When her turn to vote came, I asked an attendant to help Mama get started.
I stood by a poll worker handing out “I’m a Georgia Voter” stickers and kept an eye on Mama.
A line of voting machines beeped in a hallway outside the sanctuary. It was lunchtime. The wait wasn’t long. A volunteer came around sharing fresh strawberries. There was free bottled water by the door.
Three minutes passed. Mama was still at her booth, hunched over the ballot and poring over the screen as if it were some hieroglyphics Etch-A-Sketch. Or so it appeared.
I asked the woman handing out stickers if she could check on Mama, make sure she knew how to get the voting card out of the machine.
I pointed to Mama.
“Oh,” the woman said, “the pretty lady.”
The woman came back a minute later and said Mama was just making sure she had filled in all the races.
“She’s good,” the woman assured me.
Five minutes in, though, I started whistling to myself.
“Oh, lord,” I muttered. “Oh, boy.”
‘It wasn’t bad at all’
After six minutes, she was done.
“That didn’t take long,” Mama said.
“Did it work?” I asked.
“I don’t know,” she said. “I know I voted for Hillary and Tim Kaine. A lot of the questions, I didn’t answer.”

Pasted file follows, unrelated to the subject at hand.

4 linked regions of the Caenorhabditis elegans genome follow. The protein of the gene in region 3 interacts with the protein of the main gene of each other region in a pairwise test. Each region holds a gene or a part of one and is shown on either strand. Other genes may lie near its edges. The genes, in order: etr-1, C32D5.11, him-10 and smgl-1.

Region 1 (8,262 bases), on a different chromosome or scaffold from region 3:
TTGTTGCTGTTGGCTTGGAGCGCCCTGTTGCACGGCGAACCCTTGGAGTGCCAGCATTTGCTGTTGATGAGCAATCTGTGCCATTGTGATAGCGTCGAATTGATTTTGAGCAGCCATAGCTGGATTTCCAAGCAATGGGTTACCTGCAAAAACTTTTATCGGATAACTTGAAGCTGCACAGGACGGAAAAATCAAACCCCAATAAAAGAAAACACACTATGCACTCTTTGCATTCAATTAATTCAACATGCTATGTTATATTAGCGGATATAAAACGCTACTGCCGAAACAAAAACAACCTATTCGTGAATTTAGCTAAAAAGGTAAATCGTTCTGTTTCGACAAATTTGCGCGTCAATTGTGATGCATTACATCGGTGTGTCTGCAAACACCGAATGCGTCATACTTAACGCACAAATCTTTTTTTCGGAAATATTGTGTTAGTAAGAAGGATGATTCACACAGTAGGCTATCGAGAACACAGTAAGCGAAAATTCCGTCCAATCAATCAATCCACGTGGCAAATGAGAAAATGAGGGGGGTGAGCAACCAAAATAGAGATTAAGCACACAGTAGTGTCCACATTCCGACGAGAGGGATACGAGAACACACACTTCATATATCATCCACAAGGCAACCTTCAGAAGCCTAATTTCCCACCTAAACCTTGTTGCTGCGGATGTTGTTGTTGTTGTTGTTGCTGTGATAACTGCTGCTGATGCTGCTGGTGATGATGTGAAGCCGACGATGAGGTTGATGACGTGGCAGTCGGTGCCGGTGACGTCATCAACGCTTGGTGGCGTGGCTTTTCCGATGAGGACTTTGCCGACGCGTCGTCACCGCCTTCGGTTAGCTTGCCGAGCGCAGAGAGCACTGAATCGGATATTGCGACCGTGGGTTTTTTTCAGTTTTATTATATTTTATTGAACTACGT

Then I asked, “So was it fun?”
“No. I didn’t know all the propositions and what they were about. I just voted Democrat all the way down. ... I wanted to get finished voting, so I didn’t really read it all. But don’t put that in the paper,” she said.
“Just as long as I voted for Hillary. I hope I’ve helped my candidate in some way.”
Back at her apartment, we sat outside in my car a few minutes and talked more about voting.
She pretended to not like my interviewing her. But she kept talking.
“I felt finally like I had a voice,” she said.
“I just don’t want to sound like I was a sorry old thing and didn’t want to vote. That wasn’t it. It was just that I hadn’t become a citizen. Then when I did, I guess it became my duty to vote. ... I’d just always heard how long the lines were. But it wasn’t bad at all.”
I didn’t ask any more questions.
Mama went on.
“I guess,” she said, “I feel more complete.”
I thanked her for writing my ending.
She thanked me for taking her to vote.
“I wouldn’t have gone otherwise,” she said.
She wondered what time we’d know who won.
“About 9 o’clock?” she guessed.
“Sounds about right,” I said.
I figured it’d be later, but I knew she’d be fighting to stay awake much past then.
“Well,” she said, heading for her door, “if Trump takes Florida, it’s all over.”